Having a severe allergic reaction without an EpiPen on hand is a life-compromising nightmare: Without immediate medical attention, a person suffering from a nut allergy or a bee sting or some other intense intolerance could go into anaphylactic shock—which occurs in 1 in 50 Americans and could lead to death in as few as 15 minutes. That’s why one research team decided to create an app that would potentially put the epinephrine-injecting, life-saving tool into someone’s hand far quicker than an ambulance can arrive on the scene.
Researchers at Bar-Ilan University in Israel created EpiMada, an app that uses the same algorithms as ride-sharing services to match a person with someone nearby who carries an EpiPen, according to Mental Floss. Here’s how it the service is intended to work: Let’s say your allergy is triggered, you don’t have an EpiPen on you, and a medical team won’t arrive on the scene in time to help before you go into anaphylactic shock (typically 3 to 30 minutes after exposure, so act fast). Using EpiMada, a total stranger could jump in and rescue you with their personal EpiPen—the infamously prohibitively expensive adrenaline-dispensing device 3.6 million Americans were reportedly were prescribed in 2015 alone. But regarding that high cost, app co-creator Michal Gaziel Yablowitz, a doctoral student, says in a press release that “preliminary research results show that allergy patients are highly motivated to give their personal EpiPen to patient-peers in immediate need.”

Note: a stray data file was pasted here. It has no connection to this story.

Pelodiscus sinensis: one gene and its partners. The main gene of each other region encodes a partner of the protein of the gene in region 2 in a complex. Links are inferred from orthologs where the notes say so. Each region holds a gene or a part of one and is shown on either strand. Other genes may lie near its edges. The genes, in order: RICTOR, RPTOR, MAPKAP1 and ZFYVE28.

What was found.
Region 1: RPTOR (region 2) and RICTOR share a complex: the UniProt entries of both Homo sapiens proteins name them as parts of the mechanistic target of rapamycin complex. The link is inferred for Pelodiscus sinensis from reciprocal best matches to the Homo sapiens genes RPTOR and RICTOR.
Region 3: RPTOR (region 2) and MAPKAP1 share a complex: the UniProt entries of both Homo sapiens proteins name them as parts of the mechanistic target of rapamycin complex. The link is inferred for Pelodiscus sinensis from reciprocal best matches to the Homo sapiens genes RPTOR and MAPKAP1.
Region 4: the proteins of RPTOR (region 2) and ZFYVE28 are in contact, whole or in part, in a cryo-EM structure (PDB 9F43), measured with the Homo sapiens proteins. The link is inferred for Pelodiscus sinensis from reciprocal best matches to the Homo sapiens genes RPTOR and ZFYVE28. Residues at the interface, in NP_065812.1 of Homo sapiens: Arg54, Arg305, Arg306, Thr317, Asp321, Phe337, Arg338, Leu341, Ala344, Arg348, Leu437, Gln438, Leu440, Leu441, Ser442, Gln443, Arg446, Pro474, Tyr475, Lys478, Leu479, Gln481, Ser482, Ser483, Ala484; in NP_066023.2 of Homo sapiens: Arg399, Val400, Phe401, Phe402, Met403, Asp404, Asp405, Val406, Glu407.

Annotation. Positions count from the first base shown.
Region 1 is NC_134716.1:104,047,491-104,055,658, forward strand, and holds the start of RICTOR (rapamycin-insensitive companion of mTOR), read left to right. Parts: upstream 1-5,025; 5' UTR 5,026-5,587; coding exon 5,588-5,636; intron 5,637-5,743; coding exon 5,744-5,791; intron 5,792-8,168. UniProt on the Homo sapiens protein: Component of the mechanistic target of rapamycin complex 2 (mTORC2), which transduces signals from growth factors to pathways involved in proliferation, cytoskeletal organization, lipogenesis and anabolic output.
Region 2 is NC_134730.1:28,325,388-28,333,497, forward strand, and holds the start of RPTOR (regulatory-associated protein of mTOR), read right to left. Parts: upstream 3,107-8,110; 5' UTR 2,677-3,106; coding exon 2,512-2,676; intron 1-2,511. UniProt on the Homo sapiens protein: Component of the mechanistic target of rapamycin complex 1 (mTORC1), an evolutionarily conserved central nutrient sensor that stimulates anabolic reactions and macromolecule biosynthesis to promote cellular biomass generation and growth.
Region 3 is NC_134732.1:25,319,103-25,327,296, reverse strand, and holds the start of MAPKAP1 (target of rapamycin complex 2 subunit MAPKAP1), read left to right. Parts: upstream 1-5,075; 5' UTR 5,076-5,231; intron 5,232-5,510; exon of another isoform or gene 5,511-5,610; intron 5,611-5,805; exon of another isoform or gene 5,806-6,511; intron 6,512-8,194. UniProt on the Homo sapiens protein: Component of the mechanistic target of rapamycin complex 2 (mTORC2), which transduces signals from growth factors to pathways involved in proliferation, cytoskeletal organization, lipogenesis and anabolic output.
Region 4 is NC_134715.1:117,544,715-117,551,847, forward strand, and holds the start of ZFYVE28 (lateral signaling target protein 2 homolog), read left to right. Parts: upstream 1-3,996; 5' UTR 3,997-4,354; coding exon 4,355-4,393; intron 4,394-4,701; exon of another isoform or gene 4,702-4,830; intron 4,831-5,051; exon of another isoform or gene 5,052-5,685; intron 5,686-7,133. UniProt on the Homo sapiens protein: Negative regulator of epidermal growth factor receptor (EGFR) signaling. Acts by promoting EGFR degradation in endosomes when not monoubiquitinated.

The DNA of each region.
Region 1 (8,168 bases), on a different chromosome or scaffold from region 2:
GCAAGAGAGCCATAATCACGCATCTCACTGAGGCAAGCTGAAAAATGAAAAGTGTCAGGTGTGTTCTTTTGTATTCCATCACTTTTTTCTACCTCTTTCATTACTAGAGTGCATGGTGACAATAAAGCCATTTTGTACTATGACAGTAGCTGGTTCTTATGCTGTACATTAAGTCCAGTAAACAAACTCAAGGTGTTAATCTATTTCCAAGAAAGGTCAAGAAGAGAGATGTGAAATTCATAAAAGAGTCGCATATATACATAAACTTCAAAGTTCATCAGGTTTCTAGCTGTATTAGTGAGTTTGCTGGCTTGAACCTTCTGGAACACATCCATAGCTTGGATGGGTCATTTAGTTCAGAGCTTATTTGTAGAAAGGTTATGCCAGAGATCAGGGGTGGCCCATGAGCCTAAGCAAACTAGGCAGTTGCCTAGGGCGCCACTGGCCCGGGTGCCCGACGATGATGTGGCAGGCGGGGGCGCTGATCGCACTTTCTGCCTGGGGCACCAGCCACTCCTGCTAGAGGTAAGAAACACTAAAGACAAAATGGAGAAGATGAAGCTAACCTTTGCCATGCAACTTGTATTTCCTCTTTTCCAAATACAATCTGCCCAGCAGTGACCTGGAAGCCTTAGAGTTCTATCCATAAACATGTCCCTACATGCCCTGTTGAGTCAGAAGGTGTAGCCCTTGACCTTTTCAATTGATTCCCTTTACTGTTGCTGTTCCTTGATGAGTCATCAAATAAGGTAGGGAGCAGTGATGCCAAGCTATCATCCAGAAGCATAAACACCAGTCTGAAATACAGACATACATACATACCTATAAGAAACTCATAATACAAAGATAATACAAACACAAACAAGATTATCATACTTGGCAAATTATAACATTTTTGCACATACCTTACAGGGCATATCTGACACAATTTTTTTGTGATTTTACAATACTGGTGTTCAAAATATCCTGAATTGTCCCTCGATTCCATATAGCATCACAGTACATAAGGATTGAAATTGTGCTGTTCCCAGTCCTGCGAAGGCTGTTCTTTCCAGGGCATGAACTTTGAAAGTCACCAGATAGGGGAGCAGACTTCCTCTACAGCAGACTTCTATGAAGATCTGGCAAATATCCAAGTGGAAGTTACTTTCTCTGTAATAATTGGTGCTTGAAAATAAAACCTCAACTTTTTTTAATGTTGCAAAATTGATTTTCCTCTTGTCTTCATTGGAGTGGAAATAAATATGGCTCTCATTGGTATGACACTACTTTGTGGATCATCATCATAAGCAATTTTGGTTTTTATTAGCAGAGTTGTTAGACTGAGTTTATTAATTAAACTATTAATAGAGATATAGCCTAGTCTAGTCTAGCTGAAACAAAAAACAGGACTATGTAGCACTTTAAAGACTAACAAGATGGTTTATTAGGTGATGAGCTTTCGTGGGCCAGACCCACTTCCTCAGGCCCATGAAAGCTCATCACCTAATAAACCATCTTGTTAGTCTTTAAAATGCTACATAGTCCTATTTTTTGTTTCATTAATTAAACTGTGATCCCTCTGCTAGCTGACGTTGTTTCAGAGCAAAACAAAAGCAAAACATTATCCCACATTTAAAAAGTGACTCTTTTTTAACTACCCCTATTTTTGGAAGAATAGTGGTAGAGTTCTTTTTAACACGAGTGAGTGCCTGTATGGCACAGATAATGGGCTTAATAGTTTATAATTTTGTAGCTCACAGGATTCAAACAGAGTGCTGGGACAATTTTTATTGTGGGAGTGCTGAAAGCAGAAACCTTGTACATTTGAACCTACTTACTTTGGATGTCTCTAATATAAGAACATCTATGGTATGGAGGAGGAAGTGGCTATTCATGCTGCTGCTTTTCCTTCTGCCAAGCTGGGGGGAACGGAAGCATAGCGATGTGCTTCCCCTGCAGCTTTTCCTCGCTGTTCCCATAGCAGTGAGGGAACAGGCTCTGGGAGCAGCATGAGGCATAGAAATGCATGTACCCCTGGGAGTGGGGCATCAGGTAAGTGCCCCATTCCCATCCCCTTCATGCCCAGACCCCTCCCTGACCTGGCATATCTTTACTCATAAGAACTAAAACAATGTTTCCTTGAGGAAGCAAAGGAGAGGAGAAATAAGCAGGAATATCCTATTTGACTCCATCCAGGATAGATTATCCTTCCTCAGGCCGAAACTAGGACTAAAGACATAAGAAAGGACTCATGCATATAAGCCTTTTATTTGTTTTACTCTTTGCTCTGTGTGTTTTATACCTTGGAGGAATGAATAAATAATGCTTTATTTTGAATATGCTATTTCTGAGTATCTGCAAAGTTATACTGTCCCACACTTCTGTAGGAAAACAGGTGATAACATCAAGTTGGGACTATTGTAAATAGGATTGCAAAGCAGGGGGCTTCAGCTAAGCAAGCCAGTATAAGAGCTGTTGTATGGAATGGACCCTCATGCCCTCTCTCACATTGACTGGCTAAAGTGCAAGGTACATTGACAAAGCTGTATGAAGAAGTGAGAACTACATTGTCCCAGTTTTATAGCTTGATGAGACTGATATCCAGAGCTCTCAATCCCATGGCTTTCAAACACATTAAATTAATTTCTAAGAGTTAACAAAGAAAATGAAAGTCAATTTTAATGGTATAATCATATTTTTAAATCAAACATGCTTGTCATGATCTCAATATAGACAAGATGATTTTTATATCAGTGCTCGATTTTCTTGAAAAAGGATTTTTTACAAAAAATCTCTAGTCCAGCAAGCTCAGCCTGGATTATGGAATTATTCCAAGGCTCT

“With hundreds of allergy sufferers signed on and more to follow, we hope that this initiative helps save crucial minutes to first epinephrine use.” —app co-creator Dr. David G. Schwartz
For safety reasons, each user with a current epinephrine prescription will be individually accepted into the app—and to use the service, you have to apply to join the community, which is reportedly growing. “The potential of leveraging patients carrying the same medication to respond in emergencies is enormous,” EpiMada co-creator David G. Schwartz, PhD, says. “With hundreds of allergy sufferers signed on and more to follow, we hope that this initiative helps save crucial minutes to first epinephrine use.”
Unfortunately, the app is currently only available in Israel, but the researchers are working on similar services around the world: One in Philadelphia is currently using the same concept as EpiMada but with naloxone, a drug that can reverse opioid overdoses.
This is yet another example that illustrates how technology can be used to improve people’s access to health care.
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